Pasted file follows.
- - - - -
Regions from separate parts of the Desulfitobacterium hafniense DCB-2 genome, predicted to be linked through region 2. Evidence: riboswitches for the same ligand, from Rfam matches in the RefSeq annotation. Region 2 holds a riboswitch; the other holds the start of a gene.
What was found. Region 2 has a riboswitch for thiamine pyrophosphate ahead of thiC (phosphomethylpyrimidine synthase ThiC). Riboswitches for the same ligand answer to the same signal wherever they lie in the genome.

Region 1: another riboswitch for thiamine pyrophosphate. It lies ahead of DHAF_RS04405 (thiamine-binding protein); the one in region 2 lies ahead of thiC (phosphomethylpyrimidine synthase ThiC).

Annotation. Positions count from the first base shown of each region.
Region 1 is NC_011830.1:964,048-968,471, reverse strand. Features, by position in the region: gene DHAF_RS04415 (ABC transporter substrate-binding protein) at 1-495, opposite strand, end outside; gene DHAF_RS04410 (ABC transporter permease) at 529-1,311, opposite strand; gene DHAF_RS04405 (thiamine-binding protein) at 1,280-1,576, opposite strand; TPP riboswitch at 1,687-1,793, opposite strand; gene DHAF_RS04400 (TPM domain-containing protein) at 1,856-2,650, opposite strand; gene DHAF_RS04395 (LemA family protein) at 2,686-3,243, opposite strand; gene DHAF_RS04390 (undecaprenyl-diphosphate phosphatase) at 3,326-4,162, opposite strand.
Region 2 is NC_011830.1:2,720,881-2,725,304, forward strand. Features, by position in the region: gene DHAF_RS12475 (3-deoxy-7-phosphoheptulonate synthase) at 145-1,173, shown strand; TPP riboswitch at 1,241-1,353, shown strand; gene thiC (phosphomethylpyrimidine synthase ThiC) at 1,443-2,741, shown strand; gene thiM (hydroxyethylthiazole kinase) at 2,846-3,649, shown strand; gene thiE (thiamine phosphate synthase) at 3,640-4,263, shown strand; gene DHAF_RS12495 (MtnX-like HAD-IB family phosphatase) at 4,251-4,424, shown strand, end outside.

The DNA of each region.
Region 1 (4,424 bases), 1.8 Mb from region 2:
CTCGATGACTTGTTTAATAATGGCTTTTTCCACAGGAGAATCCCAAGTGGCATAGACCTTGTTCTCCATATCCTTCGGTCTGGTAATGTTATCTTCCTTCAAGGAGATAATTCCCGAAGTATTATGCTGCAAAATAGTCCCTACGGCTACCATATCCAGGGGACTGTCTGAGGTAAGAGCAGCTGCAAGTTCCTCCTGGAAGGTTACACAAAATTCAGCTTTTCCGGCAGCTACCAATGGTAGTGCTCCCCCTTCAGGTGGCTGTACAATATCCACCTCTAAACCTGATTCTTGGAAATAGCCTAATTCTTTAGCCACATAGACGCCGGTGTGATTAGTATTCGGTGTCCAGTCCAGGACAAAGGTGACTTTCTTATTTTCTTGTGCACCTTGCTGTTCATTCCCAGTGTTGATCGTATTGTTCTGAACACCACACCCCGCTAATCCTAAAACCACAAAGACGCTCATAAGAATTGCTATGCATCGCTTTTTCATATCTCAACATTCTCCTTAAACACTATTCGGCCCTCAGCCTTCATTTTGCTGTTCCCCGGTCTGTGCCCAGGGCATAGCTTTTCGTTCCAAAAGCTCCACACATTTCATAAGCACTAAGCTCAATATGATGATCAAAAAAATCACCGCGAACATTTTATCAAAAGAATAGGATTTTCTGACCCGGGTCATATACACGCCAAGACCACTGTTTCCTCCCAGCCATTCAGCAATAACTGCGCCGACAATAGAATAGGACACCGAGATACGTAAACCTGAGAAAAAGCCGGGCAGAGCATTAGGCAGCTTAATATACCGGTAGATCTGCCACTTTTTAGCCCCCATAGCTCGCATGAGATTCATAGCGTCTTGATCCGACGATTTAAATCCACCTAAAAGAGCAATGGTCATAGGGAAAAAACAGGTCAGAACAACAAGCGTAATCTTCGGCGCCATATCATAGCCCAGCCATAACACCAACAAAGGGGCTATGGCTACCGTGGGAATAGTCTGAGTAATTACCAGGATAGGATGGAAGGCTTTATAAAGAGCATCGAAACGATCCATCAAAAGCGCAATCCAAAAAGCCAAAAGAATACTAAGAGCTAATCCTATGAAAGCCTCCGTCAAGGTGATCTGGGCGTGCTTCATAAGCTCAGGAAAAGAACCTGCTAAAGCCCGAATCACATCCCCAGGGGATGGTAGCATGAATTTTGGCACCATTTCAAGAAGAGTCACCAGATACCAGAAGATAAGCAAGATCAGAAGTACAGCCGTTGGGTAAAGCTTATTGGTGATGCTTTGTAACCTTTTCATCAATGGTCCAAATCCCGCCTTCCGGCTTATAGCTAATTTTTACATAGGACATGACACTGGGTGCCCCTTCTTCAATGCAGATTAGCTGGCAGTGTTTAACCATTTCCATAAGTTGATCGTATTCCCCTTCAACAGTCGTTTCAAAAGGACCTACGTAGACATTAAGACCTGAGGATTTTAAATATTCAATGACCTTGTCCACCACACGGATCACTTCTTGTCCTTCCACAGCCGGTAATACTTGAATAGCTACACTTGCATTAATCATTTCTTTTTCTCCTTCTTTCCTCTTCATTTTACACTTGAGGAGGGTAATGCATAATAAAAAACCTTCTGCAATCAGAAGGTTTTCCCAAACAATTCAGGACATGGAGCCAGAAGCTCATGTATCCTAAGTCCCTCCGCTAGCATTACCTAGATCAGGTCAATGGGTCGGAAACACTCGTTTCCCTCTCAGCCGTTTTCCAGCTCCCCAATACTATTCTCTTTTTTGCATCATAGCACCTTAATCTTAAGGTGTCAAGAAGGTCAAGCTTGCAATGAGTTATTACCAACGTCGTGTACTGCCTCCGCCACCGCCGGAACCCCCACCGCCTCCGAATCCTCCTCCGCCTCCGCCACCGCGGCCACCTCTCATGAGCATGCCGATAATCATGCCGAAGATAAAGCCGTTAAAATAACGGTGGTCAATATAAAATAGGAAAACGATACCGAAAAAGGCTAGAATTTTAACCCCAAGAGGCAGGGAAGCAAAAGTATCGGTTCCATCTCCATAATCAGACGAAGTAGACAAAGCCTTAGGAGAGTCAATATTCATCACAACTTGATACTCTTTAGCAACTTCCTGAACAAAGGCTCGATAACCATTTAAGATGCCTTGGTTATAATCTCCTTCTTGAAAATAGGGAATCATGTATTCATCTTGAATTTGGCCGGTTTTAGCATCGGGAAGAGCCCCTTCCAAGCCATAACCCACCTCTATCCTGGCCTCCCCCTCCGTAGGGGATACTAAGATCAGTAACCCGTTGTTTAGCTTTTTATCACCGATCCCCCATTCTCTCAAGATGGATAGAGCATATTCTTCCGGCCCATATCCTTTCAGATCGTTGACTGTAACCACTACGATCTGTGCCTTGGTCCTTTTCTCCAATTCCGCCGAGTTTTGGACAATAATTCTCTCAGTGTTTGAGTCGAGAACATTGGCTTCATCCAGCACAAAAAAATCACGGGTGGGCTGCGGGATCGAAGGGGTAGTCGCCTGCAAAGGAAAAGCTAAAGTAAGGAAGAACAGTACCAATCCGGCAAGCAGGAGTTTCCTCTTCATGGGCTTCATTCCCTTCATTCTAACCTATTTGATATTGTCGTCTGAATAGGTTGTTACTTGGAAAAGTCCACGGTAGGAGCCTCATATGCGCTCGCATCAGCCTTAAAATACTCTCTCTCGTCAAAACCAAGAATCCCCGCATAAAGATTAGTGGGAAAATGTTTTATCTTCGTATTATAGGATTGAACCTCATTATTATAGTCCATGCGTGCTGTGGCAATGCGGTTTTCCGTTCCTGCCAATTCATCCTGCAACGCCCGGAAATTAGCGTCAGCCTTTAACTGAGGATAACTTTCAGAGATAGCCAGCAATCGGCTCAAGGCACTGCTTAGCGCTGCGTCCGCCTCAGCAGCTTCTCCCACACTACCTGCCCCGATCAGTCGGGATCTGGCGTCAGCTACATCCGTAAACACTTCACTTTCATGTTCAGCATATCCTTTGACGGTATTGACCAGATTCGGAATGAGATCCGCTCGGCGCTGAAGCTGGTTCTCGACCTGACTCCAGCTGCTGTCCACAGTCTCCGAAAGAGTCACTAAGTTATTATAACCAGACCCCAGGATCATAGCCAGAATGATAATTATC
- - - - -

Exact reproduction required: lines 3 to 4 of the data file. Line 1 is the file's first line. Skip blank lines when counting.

Region 1: another riboswitch for thiamine pyrophosphate. It lies ahead of DHAF_RS04405 (thiamine-binding protein); the one in region 2 lies ahead of thiC (phosphomethylpyrimidine synthase ThiC).

Annotation. Positions count from the first base shown of each region.